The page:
Q.3. For completion of respiration process, write the given steps in sequential manner
(a) Diffusion of gases (O2 and CO2) across alveolar membrane.
(b) Transport of gases by blood.
(c) Utilisation of O2 by the cells for catabolic reactions and resultant release of CO2.
(d) Pulmonary ventilation by which atmospheric air is drawn in and CO2 rich alveolar air is released out.
(e) Diffusion of O2 and CO2 between blood and tissues.
Ans. 
Following is the correct sequence:
(a) Diffusion of gases (O2 and CO2) across the alveolar membrane.
(b) Transport of gases by blood.
(c) Utilisation of O2 by the cells for catabolic reactions and resultant release of CO2.
(d) Pulmonary ventilation by which atmospheric air is drawn in and CO2 rich alveolar air is released out.
(e) Diffusion of O2 and CO2 between blood and tissues.

Q.4. Differentiate between
(a) Inspiratory and expiratory reserve volume

(b) Vital capacity and total lung capacity
(c) Emphysema and occupational respiratory disorder
Ans. (a) The additional volume of air a person can inspire by a forcible inspiration is called inspiratory reserve volume (IRV). The additional volume of air a person can expire by a forced expiration is called expiratory reserve volume (ERV). In a normal individual, IRV is about 2500 to 3000 mL while ERV is about 1000 to 1100 mL.

(b) The maximum volume of air a person can breathe in after a forced expiration, or the maximum volume of air a person can breathe out after a forced inspiration is called Vital Capacity. The total volume of air in the lungs at the end of a forced inspiration is called Total Lung Capacity.

(c) Alveoli walls are damaged in emphysema, while any other part of the respiratory system could be damaged in occupational respiratory disorder. Smoking is a major cause of emphysema. Fine particles generated during some mechanical processes are the cause of the occupational respiratory disorder.


Long Answer Type Questions

Q.1. Explain the transport of Oand CO2 between alveoli and tissue with a diagram.
Ans. (i) Transport of gases: Blood is the medium of transport for O2 and CO2. About 97% of O2 is transported by RBCs in the blood. The remaining 3% of O2 is carried in a dissolved state through the plasma. Nearly 20-25% of CO2 is transported by RBCs whereas 70% of it is carried as bicarbonate. About 7% of CO2 is carried in a dissolved state through plasma.
(ii) Transport of oxygen: Haemoglobin is a red coloured iron-containing pigment present in the RBCs. O2 can bind with haemoglobin in a reversible manner to form oxyhaemoglobin. Each haemoglobin molecule can carry a maximum of four molecules of O2.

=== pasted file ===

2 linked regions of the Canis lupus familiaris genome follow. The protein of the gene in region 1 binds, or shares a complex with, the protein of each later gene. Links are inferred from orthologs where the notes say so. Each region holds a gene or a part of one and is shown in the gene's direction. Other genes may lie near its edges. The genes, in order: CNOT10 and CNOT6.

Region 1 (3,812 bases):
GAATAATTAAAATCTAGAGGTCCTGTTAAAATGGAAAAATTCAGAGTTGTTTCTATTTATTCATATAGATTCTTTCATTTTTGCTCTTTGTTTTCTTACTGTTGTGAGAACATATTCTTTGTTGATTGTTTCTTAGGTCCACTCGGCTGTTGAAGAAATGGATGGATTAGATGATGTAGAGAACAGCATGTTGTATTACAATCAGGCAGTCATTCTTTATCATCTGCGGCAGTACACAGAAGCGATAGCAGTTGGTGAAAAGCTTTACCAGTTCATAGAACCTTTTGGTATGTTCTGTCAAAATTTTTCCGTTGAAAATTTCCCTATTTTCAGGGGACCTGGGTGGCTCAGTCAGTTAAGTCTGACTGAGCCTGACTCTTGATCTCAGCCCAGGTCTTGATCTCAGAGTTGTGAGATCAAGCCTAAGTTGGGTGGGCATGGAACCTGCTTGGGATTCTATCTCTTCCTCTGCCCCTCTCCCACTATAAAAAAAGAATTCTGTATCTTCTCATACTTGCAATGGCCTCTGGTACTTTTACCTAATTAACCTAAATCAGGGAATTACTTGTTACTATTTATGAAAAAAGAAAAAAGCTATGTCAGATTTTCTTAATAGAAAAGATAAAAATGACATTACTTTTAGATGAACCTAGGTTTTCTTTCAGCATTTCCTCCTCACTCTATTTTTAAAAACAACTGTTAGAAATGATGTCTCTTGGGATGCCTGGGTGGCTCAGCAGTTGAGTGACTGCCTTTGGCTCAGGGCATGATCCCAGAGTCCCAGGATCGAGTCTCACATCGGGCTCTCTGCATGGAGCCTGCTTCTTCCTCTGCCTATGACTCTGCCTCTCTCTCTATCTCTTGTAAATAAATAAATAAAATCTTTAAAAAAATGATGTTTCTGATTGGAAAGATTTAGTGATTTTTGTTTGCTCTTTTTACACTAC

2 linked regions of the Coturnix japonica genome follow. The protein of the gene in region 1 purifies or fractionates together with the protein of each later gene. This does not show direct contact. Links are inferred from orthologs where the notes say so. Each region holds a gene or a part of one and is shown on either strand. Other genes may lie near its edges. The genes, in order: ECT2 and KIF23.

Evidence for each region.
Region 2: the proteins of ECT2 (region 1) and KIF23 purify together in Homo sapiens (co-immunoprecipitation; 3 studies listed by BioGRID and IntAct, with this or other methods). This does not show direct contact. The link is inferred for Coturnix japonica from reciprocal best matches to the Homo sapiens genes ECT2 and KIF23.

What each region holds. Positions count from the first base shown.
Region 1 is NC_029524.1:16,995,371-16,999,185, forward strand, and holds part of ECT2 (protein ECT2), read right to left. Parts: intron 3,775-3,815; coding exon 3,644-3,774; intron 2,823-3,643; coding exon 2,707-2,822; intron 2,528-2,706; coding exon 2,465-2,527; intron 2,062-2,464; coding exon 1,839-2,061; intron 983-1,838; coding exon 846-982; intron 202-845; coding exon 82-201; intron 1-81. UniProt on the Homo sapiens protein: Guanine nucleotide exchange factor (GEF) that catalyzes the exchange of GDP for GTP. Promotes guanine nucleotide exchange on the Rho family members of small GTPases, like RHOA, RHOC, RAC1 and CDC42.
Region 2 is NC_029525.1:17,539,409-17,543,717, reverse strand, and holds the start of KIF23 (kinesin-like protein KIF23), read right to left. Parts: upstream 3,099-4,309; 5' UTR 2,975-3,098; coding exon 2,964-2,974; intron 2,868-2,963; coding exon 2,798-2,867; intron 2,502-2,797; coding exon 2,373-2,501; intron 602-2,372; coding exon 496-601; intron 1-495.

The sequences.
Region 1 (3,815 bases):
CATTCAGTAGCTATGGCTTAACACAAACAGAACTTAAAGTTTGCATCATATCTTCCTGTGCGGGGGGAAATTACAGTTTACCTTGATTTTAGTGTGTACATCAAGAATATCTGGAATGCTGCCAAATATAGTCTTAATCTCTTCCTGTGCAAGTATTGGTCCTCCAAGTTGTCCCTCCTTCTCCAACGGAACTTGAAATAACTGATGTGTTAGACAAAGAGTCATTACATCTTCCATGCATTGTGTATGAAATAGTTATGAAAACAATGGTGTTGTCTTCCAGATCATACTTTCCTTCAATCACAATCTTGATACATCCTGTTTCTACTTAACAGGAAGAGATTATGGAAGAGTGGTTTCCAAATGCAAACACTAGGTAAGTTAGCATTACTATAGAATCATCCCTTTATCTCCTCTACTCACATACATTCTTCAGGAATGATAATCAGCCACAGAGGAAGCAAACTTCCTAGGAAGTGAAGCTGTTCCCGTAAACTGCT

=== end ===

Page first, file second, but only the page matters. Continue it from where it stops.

• Binding of oxygen with haemoglobin is primarily related to the partial pressure of O2. The partial pressure of CO2, hydrogen ion concentration and temperature are the other factors which can interfere with this binding. A sigmoid curve is obtained when the percentage saturation of haemoglobin with O2 is plotted against the PO2. This curve is called the Oxygen dissociation curve and is highly useful in studying the effect of factors like PCO2, H+ concentration, etc., on the binding of O2 with haemoglobin. 
  • In the alveoli, where there is high pO2, low pCO2, lesser H+ concentration and lower temperature, the factors are all favourable for the formation of oxyhaemoglobin, whereas in the tissues, where low pO2, high pCO2, high H+ concentration and higher temperature exist, the conditions are favourable for dissociation of oxygen from the oxyhaemoglobin. This clearly indicates that O2 gets bound to haemoglobin in the lung surface and gets dissociated at the tissues. Every 100 ml of oxygenated blood can deliver around 5 mL of O2 to the tissues under normal physiological conditions.

(iii) Transport of carbon dioxide: CO2 is carried by haemoglobin as carbamino-haemoglobin (about 20-25%). This binding is related to the partial pressure of CO2. pO2 is a major factor which could affect this binding. When pCO2 is high and pO2 is low as in the tissues, more binding of carbon dioxide occurs whereas, when the pCOis low and pO2 is high as in the alveoli, dissociation of CO2 from carbamino-haemoglobin takes place, i.e., CO2 which is bound to haemoglobin from the tissues is delivered at the alveoli. RBCs contain a very high concentration of the enzyme, carbonic anhydrase and minute quantities of the same is present in the plasma too. This enzyme facilitates the following reaction in both directions.
NCERT Exemplars: Breathing & Exchange of Gases | Biology Class 11 - NEET
At the tissue site where partial pressure of CO2 is high due to catabolism, CO2 diffuses into blood (RBCs and plasma) and forms HCO2 and H+. At the alveolar site where pCO2 is low, the reaction proceeds in the opposite direction leading to the formation of CO2 and H2O. Thus, CO2 trapped as bicarbonate at the tissue level and transported to the alveoli is released out as CO2. Every 100 mL of deoxygenated blood delivers approximately 4 mL of CO2 to the alveoli.